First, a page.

ROME, Oct 17 (Thomson Reuters Foundation) - The way we
produce and eat food must change urgently both to cut the amount
of planet-warming emissions produced by agriculture, and to help
farmers adapt to climate change, the Food and Agriculture
Organization (FAO) said on Monday.
Without swift action, climate change will put millions of
people at risk of hunger and poverty, the U.N. agency said in a
report to mark World Food Day on Oct. 16.
Here are some key facts:
* Agriculture, forestry and changes in land use combined are
the second largest source of greenhouse gases, producing 21
percent of global emissions. The top emitter is the energy
sector at 47 percent.
* To feed a growing global population, agricultural
production must rise by about 60 percent by 2050.
* Climate change is expected to cut harvests in developing
countries in the long term - although it may also improve some
crop yields in the short term.
* If climate change continues unchecked, it will make an
additional 42 million people vulnerable to hunger in 2050,
according to FAO calculations. However, that figure does not
include people affected by extreme weather events such as
drought or floods.
* Small farmers, cattle herders and fishermen are the most
vulnerable to climate change, and will need better access to
technologies, markets, information and credit to adapt to
* Agriculture suffered some 25 percent of the total economic
losses caused by climate-related disasters in developing
countries between 2003 and 2013. For drought-related disasters,
the share rose to 84 percent.
* Livestock alone produces nearly two thirds of agricultural
emissions - mainly from animal burping, manure and feed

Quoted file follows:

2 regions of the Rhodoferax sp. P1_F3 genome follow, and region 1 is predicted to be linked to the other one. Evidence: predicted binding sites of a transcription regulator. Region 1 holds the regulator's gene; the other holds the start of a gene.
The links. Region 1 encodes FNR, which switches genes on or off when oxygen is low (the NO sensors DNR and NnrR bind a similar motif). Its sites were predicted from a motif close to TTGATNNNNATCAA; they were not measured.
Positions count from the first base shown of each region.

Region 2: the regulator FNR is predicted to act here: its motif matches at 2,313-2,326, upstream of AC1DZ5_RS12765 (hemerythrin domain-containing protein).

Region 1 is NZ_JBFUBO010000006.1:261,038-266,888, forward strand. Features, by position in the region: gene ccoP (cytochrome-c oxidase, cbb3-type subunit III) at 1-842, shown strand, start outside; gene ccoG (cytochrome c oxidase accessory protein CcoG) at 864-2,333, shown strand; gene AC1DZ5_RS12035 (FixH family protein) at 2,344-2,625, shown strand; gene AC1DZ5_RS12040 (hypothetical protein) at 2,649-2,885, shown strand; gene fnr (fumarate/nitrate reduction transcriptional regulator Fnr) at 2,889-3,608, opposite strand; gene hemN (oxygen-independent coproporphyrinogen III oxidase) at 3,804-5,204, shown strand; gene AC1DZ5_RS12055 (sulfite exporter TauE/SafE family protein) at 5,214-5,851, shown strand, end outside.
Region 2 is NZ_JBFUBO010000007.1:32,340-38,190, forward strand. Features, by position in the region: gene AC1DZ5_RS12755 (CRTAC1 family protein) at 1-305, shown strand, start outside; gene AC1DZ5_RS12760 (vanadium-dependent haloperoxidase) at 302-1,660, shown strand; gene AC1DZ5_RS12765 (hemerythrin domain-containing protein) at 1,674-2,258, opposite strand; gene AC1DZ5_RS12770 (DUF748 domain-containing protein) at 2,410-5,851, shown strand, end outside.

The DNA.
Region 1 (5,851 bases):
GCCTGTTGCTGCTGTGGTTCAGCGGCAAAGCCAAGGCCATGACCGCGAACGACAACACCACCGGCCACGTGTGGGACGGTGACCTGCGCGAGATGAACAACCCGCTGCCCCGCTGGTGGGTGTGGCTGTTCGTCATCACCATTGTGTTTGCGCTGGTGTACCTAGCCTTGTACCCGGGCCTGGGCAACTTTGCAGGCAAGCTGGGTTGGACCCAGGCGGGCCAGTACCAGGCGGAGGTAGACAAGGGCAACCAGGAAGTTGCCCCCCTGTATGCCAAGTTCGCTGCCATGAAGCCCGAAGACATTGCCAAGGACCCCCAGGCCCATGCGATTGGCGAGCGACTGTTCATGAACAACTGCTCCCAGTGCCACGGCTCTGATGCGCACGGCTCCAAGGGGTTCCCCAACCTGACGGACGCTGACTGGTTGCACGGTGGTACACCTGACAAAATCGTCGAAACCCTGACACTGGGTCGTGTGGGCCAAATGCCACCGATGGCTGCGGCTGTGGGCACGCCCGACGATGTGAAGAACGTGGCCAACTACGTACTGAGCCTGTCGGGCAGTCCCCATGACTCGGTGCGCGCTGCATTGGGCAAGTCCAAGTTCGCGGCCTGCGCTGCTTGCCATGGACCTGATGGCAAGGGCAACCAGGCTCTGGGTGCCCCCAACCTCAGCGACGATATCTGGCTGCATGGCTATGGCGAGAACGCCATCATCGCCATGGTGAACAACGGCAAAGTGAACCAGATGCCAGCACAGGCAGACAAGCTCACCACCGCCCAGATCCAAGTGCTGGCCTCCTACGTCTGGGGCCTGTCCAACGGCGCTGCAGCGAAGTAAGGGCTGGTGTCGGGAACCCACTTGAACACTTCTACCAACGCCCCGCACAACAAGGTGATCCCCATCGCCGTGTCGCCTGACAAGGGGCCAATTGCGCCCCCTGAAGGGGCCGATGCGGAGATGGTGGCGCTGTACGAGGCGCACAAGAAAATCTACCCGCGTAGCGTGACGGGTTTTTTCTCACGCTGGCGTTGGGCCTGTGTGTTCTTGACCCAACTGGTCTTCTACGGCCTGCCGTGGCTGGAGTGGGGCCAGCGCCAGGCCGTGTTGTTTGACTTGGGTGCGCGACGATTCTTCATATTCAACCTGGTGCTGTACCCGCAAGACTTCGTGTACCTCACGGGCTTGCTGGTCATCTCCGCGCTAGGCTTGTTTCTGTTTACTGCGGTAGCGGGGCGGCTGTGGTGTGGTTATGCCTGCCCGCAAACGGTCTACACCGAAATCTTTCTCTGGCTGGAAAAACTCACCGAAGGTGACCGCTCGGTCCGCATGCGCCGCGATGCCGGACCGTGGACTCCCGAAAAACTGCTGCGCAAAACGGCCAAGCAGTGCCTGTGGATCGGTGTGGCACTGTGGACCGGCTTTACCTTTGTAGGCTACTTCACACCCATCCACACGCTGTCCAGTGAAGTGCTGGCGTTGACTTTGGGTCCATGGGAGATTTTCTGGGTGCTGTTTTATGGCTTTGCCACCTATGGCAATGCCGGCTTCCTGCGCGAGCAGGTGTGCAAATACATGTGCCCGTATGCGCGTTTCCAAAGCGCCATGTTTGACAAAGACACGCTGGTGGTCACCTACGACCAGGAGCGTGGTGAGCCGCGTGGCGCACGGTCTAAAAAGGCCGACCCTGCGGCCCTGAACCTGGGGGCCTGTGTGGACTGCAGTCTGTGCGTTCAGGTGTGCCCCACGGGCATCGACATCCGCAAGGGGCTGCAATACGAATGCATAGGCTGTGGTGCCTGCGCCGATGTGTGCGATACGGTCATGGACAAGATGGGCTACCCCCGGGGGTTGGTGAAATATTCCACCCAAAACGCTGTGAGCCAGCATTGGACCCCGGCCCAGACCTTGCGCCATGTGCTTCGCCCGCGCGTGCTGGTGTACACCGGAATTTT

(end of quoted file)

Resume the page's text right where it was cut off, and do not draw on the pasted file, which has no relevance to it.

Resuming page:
production. Synthetic fertilisers are the next major
contributor, producing 12 percent, and rice cultivation 10
* Carbon dioxide emissions from agriculture are mainly
caused by changes in land use, such as converting forests to
pasture or cropland, and land degradation from over-grazing.
* Most direct emissions of methane and nitrous oxide are
caused by livestock flatulence, rice production in flooded
fields and the use of nitrogen fertilisers and manure.
* Nearly 50 percent of world food production depends on
nitrogen fertiliser. The other half depends on nitrogen found in
soil, animal manure, nitrogen-fixing plants, crop residues,
wastes and compost.
* More than a third of food produced worldwide is lost or
wasted. Rotting food produces methane, which is a greenhouse gas
25 times more potent than carbon dioxide.
* Deforestation and forest degradation account for about 11
percent of all greenhouse gas emissions, more than the world's
entire transport sector.
* Reducing agriculture emissions depends partly on cutting
food waste and loss, as well as shifting people's diets -
including consuming less animal products - and changing farming
Source: FAO 2016 State of Food and Agriculture report
(Reporting by Alex Whiting, editing by Megan Rowling.; Please
credit the Thomson Reuters Foundation, the charitable arm of
Thomson Reuters, that covers humanitarian news, women's rights,
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